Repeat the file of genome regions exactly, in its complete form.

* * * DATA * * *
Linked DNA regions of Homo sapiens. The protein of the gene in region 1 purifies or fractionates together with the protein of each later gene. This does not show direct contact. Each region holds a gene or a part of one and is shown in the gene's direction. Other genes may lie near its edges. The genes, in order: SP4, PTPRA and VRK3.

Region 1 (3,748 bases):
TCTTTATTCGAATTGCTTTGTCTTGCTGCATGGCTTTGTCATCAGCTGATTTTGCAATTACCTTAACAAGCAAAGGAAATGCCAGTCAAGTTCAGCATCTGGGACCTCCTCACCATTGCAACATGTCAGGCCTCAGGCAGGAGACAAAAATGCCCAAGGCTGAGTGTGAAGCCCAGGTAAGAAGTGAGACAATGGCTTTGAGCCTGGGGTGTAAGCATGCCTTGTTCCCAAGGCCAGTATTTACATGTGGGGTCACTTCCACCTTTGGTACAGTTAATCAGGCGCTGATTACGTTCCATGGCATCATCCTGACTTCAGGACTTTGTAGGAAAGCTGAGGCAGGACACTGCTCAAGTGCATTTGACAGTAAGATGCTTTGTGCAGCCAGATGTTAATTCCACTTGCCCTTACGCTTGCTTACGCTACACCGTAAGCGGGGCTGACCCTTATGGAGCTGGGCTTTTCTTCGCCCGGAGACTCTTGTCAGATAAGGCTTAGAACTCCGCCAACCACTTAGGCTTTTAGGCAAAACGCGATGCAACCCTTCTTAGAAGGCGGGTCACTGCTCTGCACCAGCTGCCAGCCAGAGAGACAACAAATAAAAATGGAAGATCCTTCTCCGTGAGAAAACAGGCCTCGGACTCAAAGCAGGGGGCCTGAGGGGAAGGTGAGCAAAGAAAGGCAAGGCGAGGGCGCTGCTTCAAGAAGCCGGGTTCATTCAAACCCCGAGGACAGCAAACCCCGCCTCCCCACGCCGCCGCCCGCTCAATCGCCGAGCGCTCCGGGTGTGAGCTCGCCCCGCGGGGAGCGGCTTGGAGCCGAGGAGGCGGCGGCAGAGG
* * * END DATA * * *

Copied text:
Linked DNA regions of Homo sapiens. The protein of the gene in region 1 purifies or fractionates together with the protein of each later gene. This does not show direct contact. Each region holds a gene or a part of one and is shown in the gene's direction. Other genes may lie near its edges. The genes, in order: SP4, PTPRA and VRK3.

Region 1 (3,748 bases):
TCTTTATTCGAATTGCTTTGTCTTGCTGCATGGCTTTGTCATCAGCTGATTTTGCAATTACCTTAACAAGCAAAGGAAATGCCAGTCAAGTTCAGCATCTGGGACCTCCTCACCATTGCAACATGTCAGGCCTCAGGCAGGAGACAAAAATGCCCAAGGCTGAGTGTGAAGCCCAGGTAAGAAGTGAGACAATGGCTTTGAGCCTGGGGTGTAAGCATGCCTTGTTCCCAAGGCCAGTATTTACATGTGGGGTCACTTCCACCTTTGGTACAGTTAATCAGGCGCTGATTACGTTCCATGGCATCATCCTGACTTCAGGACTTTGTAGGAAAGCTGAGGCAGGACACTGCTCAAGTGCATTTGACAGTAAGATGCTTTGTGCAGCCAGATGTTAATTCCACTTGCCCTTACGCTTGCTTACGCTACACCGTAAGCGGGGCTGACCCTTATGGAGCTGGGCTTTTCTTCGCCCGGAGACTCTTGTCAGATAAGGCTTAGAACTCCGCCAACCACTTAGGCTTTTAGGCAAAACGCGATGCAACCCTTCTTAGAAGGCGGGTCACTGCTCTGCACCAGCTGCCAGCCAGAGAGACAACAAATAAAAATGGAAGATCCTTCTCCGTGAGAAAACAGGCCTCGGACTCAAAGCAGGGGGCCTGAGGGGAAGGTGAGCAAAGAAAGGCAAGGCGAGGGCGCTGCTTCAAGAAGCCGGGTTCATTCAAACCCCGAGGACAGCAAACCCCGCCTCCCCACGCCGCCGCCCGCTCAATCGCCGAGCGCTCCGGGTGTGAGCTCGCCCCGCGGGGAGCGGCTTGGAGCCGAGGAGGCGGCGGCAGAGG